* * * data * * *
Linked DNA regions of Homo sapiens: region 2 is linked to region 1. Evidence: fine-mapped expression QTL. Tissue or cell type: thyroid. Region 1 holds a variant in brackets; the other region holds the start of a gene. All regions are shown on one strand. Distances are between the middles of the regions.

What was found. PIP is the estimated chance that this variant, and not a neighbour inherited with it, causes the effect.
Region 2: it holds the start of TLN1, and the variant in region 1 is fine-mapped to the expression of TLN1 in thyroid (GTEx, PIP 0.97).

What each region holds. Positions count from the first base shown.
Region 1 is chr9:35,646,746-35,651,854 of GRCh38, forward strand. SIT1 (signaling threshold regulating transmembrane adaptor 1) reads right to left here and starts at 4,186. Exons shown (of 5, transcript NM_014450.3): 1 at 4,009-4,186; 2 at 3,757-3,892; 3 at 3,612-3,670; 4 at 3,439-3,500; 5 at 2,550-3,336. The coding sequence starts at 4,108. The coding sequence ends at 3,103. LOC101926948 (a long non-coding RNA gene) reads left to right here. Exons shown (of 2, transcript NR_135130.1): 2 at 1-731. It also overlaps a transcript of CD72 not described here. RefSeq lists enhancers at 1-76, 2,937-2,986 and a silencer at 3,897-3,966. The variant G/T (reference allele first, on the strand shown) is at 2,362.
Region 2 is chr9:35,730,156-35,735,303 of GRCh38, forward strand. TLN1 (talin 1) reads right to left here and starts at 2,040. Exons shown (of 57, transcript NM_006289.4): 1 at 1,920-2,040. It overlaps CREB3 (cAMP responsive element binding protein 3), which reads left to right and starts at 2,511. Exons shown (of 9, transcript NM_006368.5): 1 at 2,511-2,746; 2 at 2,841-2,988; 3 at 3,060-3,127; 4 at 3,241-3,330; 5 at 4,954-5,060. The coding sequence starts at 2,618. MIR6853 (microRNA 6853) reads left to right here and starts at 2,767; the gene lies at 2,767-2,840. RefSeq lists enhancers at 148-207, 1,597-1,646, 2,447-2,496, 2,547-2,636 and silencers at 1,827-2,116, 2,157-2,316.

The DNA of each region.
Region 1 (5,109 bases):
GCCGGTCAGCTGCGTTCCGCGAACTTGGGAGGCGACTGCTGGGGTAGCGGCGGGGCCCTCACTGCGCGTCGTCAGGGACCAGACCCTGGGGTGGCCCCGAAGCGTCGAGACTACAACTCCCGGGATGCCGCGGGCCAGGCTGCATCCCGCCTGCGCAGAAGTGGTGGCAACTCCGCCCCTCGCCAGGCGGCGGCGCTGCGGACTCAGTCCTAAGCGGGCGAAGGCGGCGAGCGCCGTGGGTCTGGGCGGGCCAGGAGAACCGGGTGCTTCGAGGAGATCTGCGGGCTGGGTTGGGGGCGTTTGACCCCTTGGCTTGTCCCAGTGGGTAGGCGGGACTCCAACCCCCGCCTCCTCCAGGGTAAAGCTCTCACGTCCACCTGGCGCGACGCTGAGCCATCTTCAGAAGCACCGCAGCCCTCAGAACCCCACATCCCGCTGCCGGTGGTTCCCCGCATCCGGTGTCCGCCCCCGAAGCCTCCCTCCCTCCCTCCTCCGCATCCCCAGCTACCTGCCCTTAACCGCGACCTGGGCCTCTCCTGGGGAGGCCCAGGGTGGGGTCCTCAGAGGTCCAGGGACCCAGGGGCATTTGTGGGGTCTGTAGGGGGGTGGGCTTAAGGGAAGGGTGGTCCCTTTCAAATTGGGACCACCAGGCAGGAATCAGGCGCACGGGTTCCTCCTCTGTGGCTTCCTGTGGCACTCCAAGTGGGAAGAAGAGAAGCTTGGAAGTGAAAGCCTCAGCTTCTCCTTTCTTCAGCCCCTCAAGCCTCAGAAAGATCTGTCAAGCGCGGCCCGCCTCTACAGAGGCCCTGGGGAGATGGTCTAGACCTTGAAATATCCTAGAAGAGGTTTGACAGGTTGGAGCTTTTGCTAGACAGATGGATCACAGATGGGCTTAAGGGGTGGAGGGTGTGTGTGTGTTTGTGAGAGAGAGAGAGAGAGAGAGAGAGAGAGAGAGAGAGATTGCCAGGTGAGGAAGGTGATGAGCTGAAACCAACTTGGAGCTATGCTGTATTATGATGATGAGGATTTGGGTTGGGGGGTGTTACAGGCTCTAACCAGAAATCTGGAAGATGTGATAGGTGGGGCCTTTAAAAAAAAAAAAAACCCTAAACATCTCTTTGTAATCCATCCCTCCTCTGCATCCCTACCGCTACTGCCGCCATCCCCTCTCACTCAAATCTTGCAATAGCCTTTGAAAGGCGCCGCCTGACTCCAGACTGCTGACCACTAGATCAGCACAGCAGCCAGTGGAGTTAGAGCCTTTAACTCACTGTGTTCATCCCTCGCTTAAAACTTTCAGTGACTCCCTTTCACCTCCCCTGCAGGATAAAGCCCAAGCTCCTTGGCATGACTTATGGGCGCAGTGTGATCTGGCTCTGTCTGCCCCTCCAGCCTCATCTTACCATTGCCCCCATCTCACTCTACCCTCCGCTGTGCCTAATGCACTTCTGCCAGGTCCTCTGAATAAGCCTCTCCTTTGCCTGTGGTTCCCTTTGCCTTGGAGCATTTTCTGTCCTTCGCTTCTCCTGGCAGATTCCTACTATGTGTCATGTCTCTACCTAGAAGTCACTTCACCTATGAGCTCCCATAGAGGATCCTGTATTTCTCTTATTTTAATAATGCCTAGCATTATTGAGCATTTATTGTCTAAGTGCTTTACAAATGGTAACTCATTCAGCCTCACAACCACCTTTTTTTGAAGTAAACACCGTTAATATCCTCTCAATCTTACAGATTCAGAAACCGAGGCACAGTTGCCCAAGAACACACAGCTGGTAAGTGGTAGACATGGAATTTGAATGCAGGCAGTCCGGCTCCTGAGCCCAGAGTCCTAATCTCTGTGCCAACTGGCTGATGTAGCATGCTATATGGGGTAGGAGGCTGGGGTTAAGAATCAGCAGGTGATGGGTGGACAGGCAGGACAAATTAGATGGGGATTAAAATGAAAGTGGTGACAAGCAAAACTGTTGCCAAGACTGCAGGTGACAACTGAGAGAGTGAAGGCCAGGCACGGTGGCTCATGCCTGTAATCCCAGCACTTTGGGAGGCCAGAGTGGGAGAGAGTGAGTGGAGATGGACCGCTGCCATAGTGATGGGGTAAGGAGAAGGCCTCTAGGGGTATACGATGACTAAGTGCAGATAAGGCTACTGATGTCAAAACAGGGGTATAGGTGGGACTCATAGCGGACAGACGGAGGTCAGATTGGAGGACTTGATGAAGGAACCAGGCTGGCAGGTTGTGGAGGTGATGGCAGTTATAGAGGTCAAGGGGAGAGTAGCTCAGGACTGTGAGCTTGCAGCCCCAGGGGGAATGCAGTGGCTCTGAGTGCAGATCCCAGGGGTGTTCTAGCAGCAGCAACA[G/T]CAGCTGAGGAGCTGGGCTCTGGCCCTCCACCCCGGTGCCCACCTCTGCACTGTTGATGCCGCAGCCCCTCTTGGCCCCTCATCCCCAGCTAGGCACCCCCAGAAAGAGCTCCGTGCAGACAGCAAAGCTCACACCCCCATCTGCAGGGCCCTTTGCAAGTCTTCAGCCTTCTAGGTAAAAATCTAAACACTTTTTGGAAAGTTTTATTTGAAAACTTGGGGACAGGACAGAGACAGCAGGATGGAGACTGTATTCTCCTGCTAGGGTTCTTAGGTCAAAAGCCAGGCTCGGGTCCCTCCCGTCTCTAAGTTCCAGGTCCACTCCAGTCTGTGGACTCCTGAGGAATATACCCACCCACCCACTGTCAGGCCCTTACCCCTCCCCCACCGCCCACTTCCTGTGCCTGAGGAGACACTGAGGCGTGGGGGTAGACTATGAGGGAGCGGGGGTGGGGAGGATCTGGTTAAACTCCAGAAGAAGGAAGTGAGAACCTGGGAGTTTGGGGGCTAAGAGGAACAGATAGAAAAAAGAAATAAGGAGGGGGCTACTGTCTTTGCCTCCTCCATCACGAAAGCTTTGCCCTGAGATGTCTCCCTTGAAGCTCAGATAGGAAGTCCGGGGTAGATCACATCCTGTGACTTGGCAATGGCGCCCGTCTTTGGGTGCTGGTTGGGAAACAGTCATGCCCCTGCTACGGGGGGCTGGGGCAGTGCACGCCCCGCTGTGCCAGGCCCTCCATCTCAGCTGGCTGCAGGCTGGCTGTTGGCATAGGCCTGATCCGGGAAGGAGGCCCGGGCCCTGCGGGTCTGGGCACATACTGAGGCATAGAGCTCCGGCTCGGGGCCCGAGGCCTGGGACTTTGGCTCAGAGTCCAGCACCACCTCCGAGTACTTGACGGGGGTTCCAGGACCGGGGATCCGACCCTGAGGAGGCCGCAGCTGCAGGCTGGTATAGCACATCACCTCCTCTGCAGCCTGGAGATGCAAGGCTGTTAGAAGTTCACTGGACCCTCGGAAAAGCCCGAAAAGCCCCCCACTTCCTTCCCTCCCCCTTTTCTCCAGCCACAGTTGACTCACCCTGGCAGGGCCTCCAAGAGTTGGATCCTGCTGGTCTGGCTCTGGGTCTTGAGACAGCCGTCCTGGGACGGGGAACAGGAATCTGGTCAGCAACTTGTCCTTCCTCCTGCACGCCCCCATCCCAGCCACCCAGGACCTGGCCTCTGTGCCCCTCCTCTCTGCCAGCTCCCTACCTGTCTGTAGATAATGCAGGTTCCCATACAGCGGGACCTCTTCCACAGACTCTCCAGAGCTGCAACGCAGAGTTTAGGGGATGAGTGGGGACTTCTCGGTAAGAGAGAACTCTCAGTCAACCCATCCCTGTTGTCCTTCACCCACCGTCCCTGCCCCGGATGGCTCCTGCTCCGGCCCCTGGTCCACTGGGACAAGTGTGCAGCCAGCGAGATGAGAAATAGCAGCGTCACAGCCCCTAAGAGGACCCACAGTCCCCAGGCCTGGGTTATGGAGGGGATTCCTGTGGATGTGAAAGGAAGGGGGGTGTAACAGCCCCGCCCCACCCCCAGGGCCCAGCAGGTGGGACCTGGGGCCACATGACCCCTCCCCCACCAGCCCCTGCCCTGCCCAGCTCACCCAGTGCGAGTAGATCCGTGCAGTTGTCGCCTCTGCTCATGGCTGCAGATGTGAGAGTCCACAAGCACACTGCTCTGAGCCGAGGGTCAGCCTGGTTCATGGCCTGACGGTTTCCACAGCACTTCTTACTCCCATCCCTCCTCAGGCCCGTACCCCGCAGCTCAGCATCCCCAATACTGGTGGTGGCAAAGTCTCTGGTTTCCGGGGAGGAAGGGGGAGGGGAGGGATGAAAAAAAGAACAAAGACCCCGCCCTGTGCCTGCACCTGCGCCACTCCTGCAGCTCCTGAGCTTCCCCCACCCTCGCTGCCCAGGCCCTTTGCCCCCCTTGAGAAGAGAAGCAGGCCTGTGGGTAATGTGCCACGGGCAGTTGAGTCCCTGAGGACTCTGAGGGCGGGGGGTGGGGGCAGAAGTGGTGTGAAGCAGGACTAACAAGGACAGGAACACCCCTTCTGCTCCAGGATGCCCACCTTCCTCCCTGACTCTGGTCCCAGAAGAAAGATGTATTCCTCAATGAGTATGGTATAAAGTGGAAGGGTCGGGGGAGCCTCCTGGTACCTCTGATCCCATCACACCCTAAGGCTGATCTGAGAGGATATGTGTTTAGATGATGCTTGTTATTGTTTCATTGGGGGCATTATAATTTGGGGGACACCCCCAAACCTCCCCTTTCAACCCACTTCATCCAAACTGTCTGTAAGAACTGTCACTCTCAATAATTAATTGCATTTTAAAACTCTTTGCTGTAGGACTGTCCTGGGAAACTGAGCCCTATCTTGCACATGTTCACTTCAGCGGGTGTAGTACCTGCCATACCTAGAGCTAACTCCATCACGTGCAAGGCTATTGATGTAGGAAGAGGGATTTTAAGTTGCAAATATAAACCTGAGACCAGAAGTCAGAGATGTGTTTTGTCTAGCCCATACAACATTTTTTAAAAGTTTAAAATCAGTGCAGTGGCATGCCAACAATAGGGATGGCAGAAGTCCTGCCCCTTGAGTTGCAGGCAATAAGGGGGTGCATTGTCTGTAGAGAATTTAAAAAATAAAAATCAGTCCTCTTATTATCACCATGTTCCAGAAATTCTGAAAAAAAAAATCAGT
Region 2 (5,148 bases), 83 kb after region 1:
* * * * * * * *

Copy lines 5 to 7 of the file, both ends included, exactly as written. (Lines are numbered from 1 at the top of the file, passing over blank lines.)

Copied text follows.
Region 1 is chr9:35,646,746-35,651,854 of GRCh38, forward strand. SIT1 (signaling threshold regulating transmembrane adaptor 1) reads right to left here and starts at 4,186. Exons shown (of 5, transcript NM_014450.3): 1 at 4,009-4,186; 2 at 3,757-3,892; 3 at 3,612-3,670; 4 at 3,439-3,500; 5 at 2,550-3,336. The coding sequence starts at 4,108. The coding sequence ends at 3,103. LOC101926948 (a long non-coding RNA gene) reads left to right here. Exons shown (of 2, transcript NR_135130.1): 2 at 1-731. It also overlaps a transcript of CD72 not described here. RefSeq lists enhancers at 1-76, 2,937-2,986 and a silencer at 3,897-3,966. The variant G/T (reference allele first, on the strand shown) is at 2,362.
Region 2 is chr9:35,730,156-35,735,303 of GRCh38, forward strand. TLN1 (talin 1) reads right to left here and starts at 2,040. Exons shown (of 57, transcript NM_006289.4): 1 at 1,920-2,040. It overlaps CREB3 (cAMP responsive element binding protein 3), which reads left to right and starts at 2,511. Exons shown (of 9, transcript NM_006368.5): 1 at 2,511-2,746; 2 at 2,841-2,988; 3 at 3,060-3,127; 4 at 3,241-3,330; 5 at 4,954-5,060. The coding sequence starts at 2,618. MIR6853 (microRNA 6853) reads left to right here and starts at 2,767; the gene lies at 2,767-2,840. RefSeq lists enhancers at 148-207, 1,597-1,646, 2,447-2,496, 2,547-2,636 and silencers at 1,827-2,116, 2,157-2,316.

The DNA of each region.